[Skip to Content]
[Skip to Content Landing]
May 16, 1990


JAMA. 1990;263(19):2646-2647. doi:10.1001/jama.1990.03440190102053

Today's health policy agenda is shaped by two often competing forces—the health care needs of the American people and the realities of budget constraints and deficit reduction. At the federal level, these forces shape spending priorities, which, in turn, tend to drive health policy and legislative priorities. Nowhere are these competing forces more obvious than in federal Medicare policy.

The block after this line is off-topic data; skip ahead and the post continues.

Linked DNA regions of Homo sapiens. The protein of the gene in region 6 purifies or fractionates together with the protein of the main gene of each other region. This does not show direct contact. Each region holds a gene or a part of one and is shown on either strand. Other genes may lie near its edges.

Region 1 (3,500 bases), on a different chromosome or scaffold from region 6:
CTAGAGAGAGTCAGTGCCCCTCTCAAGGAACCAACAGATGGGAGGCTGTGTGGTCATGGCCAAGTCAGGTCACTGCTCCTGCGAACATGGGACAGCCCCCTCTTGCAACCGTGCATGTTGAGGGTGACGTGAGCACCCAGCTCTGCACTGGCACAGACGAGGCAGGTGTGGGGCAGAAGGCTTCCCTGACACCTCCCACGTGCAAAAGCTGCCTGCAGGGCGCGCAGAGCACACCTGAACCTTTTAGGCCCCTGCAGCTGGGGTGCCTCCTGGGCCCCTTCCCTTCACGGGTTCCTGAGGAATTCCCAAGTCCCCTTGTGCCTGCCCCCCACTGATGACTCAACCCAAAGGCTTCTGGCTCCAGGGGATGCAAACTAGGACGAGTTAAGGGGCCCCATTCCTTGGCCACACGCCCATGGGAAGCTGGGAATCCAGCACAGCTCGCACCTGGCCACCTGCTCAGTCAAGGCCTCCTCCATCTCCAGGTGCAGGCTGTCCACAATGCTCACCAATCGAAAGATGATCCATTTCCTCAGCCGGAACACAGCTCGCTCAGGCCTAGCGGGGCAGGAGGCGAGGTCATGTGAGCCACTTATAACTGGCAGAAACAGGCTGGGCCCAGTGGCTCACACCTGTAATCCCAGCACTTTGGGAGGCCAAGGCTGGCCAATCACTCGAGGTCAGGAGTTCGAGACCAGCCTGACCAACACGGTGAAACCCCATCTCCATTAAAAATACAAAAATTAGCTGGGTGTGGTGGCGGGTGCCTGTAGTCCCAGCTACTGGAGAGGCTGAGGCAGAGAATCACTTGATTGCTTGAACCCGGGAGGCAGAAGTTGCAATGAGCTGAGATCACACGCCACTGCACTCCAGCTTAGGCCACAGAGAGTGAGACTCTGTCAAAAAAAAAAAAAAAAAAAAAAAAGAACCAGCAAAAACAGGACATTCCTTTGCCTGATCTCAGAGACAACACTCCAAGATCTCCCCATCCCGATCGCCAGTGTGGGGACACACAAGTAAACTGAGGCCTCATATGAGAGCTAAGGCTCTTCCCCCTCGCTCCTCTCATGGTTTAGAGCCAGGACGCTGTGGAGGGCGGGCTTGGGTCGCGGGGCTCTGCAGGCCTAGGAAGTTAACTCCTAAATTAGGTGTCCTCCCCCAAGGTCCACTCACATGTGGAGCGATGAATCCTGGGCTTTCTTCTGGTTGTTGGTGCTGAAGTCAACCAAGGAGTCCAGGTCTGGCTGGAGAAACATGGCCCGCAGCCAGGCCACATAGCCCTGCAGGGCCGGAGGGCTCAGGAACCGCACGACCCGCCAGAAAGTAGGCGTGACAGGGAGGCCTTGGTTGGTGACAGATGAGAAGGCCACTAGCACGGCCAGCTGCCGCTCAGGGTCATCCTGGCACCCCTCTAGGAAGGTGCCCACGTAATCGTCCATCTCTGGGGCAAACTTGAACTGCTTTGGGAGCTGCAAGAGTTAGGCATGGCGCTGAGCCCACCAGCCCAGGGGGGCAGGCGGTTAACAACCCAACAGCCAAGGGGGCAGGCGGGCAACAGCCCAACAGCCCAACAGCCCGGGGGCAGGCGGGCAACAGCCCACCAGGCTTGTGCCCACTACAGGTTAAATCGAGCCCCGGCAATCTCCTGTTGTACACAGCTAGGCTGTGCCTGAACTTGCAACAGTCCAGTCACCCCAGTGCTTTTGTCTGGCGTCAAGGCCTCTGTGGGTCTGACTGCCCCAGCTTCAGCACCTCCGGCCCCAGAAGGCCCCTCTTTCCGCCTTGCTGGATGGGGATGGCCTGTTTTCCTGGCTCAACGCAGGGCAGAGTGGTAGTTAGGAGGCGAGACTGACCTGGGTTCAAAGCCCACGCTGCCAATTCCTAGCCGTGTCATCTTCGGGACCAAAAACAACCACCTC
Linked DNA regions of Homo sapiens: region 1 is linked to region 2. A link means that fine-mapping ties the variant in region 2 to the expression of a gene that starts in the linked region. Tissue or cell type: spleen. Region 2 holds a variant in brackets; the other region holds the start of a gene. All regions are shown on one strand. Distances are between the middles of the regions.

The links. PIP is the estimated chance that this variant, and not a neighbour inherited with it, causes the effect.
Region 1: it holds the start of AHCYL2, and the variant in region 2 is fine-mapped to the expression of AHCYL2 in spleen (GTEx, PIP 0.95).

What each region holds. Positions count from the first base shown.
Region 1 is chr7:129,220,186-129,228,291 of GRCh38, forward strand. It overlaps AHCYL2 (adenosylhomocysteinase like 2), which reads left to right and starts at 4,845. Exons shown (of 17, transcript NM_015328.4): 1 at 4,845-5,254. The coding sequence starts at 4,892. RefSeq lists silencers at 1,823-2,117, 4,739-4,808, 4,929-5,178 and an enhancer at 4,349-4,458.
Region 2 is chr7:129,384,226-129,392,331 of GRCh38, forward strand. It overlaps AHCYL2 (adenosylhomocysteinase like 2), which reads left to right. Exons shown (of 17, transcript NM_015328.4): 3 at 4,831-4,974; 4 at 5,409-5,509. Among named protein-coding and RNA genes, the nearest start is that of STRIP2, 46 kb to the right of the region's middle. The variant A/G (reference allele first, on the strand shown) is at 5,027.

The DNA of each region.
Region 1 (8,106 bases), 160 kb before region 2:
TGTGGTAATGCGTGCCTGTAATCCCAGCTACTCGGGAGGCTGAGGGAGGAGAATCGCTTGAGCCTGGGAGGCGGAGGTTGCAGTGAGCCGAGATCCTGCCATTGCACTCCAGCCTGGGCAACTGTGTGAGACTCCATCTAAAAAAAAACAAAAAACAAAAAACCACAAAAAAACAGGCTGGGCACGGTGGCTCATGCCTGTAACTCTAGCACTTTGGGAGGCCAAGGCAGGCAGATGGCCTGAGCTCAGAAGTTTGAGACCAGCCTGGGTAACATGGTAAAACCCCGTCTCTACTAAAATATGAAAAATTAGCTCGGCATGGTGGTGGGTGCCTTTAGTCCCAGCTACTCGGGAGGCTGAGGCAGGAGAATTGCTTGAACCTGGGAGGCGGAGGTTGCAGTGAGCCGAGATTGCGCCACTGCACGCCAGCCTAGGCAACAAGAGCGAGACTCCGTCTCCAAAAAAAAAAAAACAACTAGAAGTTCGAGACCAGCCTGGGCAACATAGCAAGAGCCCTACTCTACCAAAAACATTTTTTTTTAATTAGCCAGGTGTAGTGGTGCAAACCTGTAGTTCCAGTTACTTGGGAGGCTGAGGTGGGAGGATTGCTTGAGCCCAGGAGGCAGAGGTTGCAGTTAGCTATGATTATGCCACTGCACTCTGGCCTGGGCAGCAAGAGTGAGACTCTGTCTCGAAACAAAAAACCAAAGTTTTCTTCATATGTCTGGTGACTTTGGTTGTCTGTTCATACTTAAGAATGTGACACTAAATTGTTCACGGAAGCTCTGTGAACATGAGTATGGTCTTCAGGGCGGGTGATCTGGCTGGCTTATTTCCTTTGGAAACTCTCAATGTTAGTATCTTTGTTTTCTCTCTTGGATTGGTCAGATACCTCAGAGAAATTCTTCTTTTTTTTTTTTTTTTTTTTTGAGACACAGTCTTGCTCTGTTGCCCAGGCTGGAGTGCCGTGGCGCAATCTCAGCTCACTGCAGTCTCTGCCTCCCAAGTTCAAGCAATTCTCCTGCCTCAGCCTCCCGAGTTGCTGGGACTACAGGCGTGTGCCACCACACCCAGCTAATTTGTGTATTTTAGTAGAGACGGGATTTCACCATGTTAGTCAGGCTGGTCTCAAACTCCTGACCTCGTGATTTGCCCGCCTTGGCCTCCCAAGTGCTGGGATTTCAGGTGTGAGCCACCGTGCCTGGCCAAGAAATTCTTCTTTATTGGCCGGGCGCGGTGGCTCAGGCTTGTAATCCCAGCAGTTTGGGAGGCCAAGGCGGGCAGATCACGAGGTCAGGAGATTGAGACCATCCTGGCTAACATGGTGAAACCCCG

Recent years have seen continuing increases in Medicare spending, with Medicare growing as a share of the federal budget. In 1980, Medicare expenditures of $35 billion accounted for 3% of federal outlays.1 A decade later in fiscal year 1990, Medicare will spend $112 billion and consume 9% of all dollars in the federal budget. The magnitude of Medicare spending means that any curb in the rate of increase has a major impact on overall federal spending. Medicare is thus a prime target for budget reductions in the annual budget reconciliation